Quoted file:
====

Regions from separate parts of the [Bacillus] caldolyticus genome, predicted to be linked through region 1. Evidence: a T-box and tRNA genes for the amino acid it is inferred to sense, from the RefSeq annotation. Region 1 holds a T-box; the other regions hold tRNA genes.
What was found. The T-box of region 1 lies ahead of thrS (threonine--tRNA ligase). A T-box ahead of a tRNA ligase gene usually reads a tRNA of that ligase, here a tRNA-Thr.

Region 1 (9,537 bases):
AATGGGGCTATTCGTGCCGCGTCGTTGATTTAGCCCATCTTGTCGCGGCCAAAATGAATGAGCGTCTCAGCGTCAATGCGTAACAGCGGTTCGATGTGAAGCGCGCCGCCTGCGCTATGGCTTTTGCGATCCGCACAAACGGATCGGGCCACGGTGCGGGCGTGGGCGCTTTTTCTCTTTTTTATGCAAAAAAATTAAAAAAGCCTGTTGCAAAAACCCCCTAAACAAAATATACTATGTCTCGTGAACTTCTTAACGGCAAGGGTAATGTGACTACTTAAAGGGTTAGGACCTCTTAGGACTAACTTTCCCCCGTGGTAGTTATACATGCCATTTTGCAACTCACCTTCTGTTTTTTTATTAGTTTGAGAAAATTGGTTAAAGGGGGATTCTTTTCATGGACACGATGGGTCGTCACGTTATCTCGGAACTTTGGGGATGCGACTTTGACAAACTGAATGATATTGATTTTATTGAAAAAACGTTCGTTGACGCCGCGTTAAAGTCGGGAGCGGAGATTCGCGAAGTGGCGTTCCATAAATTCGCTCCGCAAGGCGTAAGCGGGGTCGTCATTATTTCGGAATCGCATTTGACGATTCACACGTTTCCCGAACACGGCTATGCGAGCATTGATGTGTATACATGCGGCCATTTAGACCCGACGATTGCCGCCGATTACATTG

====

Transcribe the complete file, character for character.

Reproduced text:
Regions from separate parts of the [Bacillus] caldolyticus genome, predicted to be linked through region 1. Evidence: a T-box and tRNA genes for the amino acid it is inferred to sense, from the RefSeq annotation. Region 1 holds a T-box; the other regions hold tRNA genes.
What was found. The T-box of region 1 lies ahead of thrS (threonine--tRNA ligase). A T-box ahead of a tRNA ligase gene usually reads a tRNA of that ligase, here a tRNA-Thr.

Region 1 (9,537 bases):
AATGGGGCTATTCGTGCCGCGTCGTTGATTTAGCCCATCTTGTCGCGGCCAAAATGAATGAGCGTCTCAGCGTCAATGCGTAACAGCGGTTCGATGTGAAGCGCGCCGCCTGCGCTATGGCTTTTGCGATCCGCACAAACGGATCGGGCCACGGTGCGGGCGTGGGCGCTTTTTCTCTTTTTTATGCAAAAAAATTAAAAAAGCCTGTTGCAAAAACCCCCTAAACAAAATATACTATGTCTCGTGAACTTCTTAACGGCAAGGGTAATGTGACTACTTAAAGGGTTAGGACCTCTTAGGACTAACTTTCCCCCGTGGTAGTTATACATGCCATTTTGCAACTCACCTTCTGTTTTTTTATTAGTTTGAGAAAATTGGTTAAAGGGGGATTCTTTTCATGGACACGATGGGTCGTCACGTTATCTCGGAACTTTGGGGATGCGACTTTGACAAACTGAATGATATTGATTTTATTGAAAAAACGTTCGTTGACGCCGCGTTAAAGTCGGGAGCGGAGATTCGCGAAGTGGCGTTCCATAAATTCGCTCCGCAAGGCGTAAGCGGGGTCGTCATTATTTCGGAATCGCATTTGACGATTCACACGTTTCCCGAACACGGCTATGCGAGCATTGATGTGTATACATGCGGCCATTTAGACCCGACGATTGCCGCCGATTACATTG